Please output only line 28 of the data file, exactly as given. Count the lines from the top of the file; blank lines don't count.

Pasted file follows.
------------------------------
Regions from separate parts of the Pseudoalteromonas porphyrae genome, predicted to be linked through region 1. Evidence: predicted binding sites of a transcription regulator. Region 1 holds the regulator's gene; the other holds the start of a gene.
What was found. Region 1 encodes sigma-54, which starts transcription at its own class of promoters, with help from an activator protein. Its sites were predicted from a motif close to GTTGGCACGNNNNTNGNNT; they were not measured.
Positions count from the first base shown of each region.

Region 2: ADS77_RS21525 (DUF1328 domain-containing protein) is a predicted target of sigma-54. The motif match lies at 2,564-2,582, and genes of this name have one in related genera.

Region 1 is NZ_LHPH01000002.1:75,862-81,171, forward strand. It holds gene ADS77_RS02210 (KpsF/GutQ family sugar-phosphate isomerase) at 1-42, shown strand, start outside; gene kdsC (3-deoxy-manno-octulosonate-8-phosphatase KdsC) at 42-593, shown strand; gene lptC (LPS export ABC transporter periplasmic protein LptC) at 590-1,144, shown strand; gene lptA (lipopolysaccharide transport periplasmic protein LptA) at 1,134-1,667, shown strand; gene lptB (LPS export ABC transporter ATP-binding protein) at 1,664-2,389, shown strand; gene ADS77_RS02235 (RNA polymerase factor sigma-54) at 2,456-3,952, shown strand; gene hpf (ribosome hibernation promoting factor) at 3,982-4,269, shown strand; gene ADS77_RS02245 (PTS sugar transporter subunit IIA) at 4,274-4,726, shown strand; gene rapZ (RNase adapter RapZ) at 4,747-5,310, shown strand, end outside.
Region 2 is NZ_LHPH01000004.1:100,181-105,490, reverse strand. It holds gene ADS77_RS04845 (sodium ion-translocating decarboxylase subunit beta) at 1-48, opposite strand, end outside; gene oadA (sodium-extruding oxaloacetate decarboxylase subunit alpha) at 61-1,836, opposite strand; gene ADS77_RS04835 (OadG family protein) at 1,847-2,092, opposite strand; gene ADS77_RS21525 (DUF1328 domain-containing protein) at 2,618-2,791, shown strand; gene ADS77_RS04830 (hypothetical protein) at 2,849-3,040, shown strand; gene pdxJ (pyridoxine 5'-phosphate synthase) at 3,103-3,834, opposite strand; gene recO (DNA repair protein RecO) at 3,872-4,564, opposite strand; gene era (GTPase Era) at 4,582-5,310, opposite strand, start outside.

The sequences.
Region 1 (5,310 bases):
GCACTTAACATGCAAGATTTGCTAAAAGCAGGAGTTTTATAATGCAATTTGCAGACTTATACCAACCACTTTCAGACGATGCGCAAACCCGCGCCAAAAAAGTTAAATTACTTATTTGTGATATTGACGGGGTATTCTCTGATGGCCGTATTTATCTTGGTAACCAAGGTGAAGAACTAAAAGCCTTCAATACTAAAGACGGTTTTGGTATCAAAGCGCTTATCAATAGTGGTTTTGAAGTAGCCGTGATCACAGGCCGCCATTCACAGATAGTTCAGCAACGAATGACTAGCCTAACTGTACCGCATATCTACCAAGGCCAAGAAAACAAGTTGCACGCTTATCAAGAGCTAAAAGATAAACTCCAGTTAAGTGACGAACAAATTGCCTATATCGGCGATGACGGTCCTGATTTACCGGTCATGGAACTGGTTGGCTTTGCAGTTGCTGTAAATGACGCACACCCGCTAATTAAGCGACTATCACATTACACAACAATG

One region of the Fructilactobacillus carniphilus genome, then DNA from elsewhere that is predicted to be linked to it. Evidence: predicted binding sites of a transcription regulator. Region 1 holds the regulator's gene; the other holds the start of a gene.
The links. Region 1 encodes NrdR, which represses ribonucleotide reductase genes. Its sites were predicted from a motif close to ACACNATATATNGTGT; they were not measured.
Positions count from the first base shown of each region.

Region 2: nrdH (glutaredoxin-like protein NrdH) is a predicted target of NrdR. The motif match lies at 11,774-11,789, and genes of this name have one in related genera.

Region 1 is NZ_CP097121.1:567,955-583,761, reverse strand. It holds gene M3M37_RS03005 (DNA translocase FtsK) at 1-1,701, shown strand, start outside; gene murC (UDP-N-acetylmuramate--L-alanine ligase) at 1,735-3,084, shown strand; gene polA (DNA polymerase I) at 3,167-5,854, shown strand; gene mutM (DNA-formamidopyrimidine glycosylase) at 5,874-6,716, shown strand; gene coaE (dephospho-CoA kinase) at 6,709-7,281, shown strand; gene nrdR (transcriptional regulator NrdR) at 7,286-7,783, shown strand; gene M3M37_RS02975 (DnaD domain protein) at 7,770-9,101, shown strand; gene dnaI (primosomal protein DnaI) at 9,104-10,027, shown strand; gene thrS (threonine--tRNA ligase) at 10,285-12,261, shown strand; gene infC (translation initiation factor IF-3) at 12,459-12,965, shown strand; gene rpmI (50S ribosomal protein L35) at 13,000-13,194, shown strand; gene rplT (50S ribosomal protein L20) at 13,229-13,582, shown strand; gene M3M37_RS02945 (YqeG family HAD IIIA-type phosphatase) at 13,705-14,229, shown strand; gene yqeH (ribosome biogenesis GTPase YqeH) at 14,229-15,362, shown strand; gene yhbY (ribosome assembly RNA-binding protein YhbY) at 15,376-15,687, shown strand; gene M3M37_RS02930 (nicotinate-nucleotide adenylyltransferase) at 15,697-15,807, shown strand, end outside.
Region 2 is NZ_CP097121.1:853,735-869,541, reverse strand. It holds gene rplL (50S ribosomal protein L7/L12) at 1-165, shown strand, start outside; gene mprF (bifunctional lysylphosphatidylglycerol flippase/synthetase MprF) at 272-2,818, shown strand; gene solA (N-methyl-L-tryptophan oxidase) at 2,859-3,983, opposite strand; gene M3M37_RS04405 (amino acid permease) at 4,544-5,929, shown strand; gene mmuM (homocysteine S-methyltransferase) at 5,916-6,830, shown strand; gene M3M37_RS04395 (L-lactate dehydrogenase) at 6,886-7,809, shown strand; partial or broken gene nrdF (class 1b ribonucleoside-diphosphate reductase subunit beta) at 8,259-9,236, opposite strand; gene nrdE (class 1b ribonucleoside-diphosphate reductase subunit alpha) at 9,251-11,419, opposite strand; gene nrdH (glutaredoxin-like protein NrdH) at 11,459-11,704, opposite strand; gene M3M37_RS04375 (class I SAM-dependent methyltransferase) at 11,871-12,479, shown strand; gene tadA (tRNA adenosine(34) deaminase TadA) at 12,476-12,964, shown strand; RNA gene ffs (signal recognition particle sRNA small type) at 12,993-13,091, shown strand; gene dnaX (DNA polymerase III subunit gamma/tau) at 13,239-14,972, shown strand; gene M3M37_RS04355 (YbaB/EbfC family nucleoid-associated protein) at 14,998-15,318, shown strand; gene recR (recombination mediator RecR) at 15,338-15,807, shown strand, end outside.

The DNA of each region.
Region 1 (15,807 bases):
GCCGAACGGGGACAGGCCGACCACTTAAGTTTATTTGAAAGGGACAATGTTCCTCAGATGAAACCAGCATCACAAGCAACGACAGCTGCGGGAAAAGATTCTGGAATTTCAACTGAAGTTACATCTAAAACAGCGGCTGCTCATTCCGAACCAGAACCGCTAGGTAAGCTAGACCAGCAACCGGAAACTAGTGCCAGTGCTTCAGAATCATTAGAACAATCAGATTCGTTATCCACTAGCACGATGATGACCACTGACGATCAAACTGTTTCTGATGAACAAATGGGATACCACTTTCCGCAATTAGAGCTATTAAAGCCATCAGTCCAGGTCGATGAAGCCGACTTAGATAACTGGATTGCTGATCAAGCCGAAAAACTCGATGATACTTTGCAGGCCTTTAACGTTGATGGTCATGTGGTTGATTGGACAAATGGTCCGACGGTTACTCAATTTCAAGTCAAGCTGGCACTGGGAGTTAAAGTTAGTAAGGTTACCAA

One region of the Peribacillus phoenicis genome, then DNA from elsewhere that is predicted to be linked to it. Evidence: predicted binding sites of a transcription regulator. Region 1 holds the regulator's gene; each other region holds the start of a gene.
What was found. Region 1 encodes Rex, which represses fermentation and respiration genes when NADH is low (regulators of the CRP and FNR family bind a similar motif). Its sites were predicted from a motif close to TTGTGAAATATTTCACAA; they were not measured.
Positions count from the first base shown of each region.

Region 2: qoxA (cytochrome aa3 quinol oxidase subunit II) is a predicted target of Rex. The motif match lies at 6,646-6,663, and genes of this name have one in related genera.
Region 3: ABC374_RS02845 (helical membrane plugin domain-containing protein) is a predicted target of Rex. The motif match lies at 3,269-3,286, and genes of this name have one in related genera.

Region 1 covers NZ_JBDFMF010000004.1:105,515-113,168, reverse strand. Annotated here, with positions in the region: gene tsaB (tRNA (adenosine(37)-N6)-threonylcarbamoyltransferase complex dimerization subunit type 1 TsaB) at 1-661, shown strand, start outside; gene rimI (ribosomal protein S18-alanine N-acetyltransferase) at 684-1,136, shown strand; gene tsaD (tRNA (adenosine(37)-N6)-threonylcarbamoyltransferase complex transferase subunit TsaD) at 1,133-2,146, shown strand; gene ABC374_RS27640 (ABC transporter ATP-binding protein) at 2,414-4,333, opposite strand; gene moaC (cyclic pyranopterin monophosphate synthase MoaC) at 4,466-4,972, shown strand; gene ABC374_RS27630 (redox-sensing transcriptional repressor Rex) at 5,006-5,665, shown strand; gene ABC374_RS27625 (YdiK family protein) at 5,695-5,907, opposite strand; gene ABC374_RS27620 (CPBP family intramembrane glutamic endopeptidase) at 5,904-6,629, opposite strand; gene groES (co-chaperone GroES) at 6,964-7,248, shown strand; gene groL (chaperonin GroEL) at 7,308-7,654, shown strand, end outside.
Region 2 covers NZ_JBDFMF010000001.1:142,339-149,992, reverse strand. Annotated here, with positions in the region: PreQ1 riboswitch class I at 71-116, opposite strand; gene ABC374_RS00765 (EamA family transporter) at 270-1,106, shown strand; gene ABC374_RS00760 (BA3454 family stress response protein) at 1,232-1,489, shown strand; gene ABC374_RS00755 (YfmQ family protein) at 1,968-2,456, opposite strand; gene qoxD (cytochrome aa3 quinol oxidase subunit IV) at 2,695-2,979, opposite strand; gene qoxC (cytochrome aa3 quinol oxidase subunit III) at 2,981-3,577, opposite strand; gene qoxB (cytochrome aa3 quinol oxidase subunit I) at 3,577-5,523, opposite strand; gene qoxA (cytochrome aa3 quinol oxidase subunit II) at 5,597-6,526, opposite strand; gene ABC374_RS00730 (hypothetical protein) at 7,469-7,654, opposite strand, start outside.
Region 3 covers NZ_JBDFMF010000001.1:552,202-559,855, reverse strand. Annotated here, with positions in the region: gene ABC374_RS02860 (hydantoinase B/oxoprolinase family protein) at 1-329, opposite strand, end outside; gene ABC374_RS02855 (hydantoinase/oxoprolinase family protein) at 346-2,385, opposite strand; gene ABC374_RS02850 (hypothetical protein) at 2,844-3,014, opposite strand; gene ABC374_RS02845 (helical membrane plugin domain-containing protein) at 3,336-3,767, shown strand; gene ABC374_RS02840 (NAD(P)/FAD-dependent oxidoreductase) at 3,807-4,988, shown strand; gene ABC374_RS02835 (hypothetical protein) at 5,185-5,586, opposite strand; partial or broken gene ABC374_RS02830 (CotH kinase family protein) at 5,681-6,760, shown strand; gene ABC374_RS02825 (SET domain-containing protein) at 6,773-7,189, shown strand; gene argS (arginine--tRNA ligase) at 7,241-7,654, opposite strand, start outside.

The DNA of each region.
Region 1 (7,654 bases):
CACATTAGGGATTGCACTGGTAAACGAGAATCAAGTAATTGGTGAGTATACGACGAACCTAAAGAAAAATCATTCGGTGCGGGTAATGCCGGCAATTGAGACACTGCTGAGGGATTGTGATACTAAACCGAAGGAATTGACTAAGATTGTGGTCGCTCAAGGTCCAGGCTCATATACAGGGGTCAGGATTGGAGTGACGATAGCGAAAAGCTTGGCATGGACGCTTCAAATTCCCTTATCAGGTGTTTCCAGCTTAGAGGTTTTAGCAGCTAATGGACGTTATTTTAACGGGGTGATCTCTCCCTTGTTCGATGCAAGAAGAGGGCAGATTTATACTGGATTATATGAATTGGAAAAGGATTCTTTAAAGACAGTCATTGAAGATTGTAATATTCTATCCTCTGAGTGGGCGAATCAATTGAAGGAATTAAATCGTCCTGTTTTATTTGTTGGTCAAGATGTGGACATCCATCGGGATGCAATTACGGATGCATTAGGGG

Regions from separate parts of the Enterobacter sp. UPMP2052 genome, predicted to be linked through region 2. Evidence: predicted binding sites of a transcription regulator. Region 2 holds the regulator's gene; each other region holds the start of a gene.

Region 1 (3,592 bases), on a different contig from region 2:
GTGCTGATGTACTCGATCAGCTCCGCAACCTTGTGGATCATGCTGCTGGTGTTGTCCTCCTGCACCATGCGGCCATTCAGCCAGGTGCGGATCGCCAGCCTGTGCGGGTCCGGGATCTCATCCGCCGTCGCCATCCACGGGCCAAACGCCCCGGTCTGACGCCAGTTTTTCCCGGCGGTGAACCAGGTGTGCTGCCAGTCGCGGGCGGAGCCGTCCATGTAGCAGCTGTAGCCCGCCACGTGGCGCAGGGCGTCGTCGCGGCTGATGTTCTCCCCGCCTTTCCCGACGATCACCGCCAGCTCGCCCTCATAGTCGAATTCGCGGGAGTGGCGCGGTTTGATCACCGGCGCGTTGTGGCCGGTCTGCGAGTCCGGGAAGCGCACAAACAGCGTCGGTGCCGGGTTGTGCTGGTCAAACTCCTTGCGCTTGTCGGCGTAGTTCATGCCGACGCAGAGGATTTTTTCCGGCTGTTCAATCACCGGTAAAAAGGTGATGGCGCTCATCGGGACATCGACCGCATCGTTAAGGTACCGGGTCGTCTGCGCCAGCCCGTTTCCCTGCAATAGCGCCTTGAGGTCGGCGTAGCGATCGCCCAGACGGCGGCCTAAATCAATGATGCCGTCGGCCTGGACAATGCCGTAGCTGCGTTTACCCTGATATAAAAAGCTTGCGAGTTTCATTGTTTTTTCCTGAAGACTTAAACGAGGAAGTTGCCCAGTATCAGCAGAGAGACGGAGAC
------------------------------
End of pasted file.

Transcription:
Region 1 (7,654 bases):